Natural and organic product sales are at an all-time high, as is the quantity of merchants selling them. The once obscure retailing segment — whose present sizzling trail was brilliantly blazed by the mighty Whole Foods Market, with able assists by a handful of early acolytes like Akron, Ohio’s Mustard Seed Market, Santa Cruz, Calif.’s New Leaf Community Markets (which was acquired last year by Portland, Ore.-based New Seasons Market) and Los Angeles-based Mrs. Gooch’s Natural Foods Markets (which was sold to Whole Foods in 1993) — is exploding with a swarm of competitive activity.
Telltale signs of natural foods’ retail revolution abound across the industry, including in our September issue, which offers up a healthy menu of related features, not the least of which are many of the products earning an Editors’ Picks nod, alongside Managing Editor Bridget Goldschmidt’s “What’s In a Name?”, which takes a keen look at how grocers and manufacturers are redefining “natural” in center store. Then there’s Editor-in-Chief Jim Dudlicek’s first-rate Store of the Month profile on natural and organic up-and-comer Fresh Thyme Farmers Market, whose store in the northwest Chicago suburb of Mount Prospect serves as the first of at least two dozen planned to spring up throughout the Midwest in the foreseeable future.
“We’ve got aggressive plans, no doubt about it,” affirms Chris Sherrell, CEO of Phoenix-based Fresh Thyme, which is poised to add a total of 60 new stores by 2019. Some of the funds fueling Fresh Thyme’s rapid expansion are generated by Grand Rapids, Mich.-based Meijer, which has an “investment interest only” in the specialty grocer as a completely separate business and completely separate operations.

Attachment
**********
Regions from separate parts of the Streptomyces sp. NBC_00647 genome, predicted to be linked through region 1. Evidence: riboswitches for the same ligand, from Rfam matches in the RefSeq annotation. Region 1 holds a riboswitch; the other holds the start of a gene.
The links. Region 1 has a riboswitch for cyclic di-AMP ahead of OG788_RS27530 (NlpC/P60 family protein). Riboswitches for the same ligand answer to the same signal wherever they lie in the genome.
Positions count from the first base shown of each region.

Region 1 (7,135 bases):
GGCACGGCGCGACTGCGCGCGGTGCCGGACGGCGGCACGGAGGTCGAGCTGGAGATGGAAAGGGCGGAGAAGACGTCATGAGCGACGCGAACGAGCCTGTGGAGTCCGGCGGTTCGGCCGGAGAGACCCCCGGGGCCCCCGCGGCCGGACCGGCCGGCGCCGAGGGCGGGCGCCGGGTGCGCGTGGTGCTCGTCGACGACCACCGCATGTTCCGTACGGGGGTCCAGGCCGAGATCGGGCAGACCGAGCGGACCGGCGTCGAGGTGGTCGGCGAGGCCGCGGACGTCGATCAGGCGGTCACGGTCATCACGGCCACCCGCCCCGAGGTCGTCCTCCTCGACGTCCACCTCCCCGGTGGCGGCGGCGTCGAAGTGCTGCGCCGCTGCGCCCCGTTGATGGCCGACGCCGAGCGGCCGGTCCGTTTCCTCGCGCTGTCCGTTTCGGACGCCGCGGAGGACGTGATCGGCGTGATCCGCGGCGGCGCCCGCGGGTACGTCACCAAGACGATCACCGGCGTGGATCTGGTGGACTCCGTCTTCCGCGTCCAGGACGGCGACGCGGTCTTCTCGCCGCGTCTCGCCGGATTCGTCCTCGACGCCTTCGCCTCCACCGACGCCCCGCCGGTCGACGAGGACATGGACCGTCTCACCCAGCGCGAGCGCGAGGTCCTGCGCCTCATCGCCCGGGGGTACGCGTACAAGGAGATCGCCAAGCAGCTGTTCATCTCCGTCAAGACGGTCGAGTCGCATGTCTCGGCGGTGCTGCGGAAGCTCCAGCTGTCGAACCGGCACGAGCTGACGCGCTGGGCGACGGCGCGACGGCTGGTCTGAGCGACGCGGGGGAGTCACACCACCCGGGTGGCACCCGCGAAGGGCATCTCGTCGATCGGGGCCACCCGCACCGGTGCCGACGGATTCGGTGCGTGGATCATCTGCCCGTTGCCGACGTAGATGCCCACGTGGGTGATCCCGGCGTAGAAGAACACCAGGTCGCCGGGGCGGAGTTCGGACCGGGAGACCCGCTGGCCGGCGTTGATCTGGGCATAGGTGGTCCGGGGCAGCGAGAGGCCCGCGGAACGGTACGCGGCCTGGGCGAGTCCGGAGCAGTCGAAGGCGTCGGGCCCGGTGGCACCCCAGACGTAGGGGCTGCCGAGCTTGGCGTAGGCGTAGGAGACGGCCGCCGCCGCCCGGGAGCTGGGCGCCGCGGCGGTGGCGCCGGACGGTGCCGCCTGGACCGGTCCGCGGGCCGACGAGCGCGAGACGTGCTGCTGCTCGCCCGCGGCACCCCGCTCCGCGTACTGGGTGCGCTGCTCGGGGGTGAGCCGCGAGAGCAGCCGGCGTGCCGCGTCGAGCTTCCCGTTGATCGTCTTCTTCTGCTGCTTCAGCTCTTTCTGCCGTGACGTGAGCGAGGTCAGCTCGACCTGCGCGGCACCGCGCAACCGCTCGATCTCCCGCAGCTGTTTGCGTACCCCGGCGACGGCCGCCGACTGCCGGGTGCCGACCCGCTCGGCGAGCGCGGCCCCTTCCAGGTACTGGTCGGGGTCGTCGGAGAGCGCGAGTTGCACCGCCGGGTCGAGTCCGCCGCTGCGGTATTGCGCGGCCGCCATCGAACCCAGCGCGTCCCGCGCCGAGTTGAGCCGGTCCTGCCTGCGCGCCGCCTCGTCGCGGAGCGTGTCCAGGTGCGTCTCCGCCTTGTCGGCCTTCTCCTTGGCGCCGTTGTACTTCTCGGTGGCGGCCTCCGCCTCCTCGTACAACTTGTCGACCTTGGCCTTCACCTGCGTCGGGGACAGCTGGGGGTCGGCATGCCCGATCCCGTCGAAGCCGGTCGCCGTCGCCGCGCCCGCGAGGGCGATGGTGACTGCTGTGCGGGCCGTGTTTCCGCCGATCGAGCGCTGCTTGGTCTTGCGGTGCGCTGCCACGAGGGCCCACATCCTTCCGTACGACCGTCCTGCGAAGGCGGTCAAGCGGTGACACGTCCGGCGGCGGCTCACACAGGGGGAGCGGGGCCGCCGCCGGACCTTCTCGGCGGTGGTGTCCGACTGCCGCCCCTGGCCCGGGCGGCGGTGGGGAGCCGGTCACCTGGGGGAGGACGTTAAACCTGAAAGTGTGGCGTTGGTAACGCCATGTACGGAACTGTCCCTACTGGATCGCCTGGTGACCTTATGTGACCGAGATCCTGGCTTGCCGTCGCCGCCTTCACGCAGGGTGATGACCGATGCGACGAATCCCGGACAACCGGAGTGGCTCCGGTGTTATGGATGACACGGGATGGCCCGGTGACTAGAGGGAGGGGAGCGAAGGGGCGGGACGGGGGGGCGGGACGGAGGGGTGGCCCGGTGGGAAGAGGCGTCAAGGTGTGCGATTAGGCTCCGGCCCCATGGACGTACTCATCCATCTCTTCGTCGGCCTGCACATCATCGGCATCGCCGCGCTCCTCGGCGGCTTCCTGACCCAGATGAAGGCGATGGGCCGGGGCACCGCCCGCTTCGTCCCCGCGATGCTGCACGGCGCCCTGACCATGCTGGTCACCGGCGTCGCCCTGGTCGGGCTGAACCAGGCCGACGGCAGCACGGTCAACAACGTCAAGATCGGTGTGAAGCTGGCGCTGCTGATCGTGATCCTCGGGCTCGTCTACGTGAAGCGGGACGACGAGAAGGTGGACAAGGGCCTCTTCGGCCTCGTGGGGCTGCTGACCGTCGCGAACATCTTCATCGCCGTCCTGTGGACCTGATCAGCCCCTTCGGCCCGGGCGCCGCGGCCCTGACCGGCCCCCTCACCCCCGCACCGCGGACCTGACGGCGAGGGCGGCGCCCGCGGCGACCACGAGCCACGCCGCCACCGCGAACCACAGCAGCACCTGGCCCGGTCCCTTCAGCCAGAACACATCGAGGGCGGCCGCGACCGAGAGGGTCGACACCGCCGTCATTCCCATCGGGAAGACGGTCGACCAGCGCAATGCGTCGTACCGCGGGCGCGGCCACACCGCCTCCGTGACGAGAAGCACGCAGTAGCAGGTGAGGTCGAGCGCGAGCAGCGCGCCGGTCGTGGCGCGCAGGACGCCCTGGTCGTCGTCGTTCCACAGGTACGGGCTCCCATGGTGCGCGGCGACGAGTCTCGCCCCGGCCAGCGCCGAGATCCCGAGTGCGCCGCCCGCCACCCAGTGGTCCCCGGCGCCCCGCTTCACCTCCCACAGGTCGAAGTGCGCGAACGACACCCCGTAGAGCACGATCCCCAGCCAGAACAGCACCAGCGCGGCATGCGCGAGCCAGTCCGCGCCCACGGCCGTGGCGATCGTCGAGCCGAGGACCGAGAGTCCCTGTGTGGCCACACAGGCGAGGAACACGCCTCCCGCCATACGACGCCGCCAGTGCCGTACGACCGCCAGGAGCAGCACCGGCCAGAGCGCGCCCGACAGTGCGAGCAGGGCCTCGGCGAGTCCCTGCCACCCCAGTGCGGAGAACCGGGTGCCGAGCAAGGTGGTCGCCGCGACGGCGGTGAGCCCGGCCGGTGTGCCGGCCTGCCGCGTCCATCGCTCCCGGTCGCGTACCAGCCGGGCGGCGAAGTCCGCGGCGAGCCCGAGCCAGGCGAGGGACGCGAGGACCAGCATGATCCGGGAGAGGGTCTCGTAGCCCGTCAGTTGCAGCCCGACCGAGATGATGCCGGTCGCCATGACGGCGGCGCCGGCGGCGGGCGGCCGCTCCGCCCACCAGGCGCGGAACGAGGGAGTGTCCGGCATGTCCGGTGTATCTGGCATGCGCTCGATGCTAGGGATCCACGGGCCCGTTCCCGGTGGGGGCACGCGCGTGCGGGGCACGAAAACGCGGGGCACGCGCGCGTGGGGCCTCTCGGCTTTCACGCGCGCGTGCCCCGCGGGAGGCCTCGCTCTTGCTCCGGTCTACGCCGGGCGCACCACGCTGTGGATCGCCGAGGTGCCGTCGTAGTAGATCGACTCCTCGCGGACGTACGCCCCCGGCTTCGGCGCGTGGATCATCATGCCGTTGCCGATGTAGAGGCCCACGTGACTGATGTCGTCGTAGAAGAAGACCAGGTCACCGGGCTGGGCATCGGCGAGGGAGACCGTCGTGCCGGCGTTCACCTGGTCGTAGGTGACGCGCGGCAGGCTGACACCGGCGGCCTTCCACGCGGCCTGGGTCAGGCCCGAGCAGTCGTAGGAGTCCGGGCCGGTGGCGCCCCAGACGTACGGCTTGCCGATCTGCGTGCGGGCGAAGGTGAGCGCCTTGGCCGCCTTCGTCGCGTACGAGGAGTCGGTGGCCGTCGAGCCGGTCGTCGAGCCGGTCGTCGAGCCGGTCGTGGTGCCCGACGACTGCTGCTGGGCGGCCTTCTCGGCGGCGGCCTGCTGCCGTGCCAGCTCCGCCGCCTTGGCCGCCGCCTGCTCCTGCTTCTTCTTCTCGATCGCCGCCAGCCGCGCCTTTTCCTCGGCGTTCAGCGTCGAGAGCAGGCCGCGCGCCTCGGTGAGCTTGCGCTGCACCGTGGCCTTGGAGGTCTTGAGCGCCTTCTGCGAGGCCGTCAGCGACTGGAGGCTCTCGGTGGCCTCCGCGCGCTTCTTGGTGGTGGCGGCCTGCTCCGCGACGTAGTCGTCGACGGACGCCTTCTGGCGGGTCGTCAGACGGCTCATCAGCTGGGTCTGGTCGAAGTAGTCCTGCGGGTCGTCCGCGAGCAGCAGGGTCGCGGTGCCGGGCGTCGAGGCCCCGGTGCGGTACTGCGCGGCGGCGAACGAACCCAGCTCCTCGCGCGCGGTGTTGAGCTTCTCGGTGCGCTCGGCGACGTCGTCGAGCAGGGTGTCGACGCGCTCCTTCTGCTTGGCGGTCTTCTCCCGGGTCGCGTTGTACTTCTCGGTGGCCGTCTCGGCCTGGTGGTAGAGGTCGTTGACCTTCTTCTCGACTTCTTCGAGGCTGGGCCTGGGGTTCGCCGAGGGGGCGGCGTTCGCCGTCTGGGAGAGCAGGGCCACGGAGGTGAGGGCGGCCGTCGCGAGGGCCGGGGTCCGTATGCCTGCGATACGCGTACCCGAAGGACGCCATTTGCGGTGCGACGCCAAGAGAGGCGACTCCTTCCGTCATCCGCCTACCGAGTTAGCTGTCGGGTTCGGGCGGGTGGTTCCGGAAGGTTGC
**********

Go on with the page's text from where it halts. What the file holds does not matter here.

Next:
Pondering the supercenter pioneer’s present position and future growth opportunities, I can’t help but wonder how long that “separate business” model will last. In view of predictions calling for a 64 percent expansion of natural foods, from $153 billion in 2013 to $252 billion by 2019, per NEXT: Natural Products Industry Forecast, the skids are clearly greased for Meijer to take a larger stake in its specialty-format investment — whose innovative concept places an oversized produce department in the nucleus of the store, with traditional center store products situated in a newfangled perimeter.
“There’s a huge surge in the demand for natural products — people are demanding natural everywhere they go,” Adam Andersen, show director for Natural Product Expos, recently told Anna Wolfe, editor-in-chief of PG sister publication The Gourmet Retailer, in advance of this month’s Expo East in Baltimore.
While the springtime California Expo West attracts attendees from all over the United States and the world, Expo East has become more of a regional show. Nevertheless, Andersen says attendance among exhibitors and attendees is up at both confabs, attributable to consumers’ insatiable demand for natural foods, whose compound average growth rate of 8.6 percent is more than double the projected growth rate of mainstream consumer packaged goods.
Accordingly, growth opportunities for natural products among conventional CPG companies are profoundly robust, as noted by Peter Gialantzis, VP of purchasing at Boulder, Colo.-based Lucky’s Market. Increasingly viewed “less and less as a niche segment and more of a fundamental building block” of each category, natural products offer ripe opportunities for progressive grocers to boost center store sales.
Speaking of Lucky’s, I also can’t help contemplating the company’s geographic checkerboard expansion playbook, which calls for six new locations to open in Michigan, Indiana, Florida, Iowa, Wyoming and Missouri. Indeed, when juxtaposed against the conventional wisdom of retail expansion predicated on economies of scale via logistics, marketing and operations, Lucky’s is clearly navigating the road less followed.
But as we’re learning with the surging natural segment, traditional retailing rules are being upended in favor of a “build it and they will come” mentality, which mirrors what one industry executive who requested anonymity likens to “casinos sprouting up all across the country. In the same vein, the new breed of natural food retailers are gambling on consumers’ heightened awareness of, and appreciation and inclination for, all-natural and organic products, which are priced at an ever more affordable premium.”
The cards of the natural retail boom are being dealt; the ultimate payoff remains to be seen.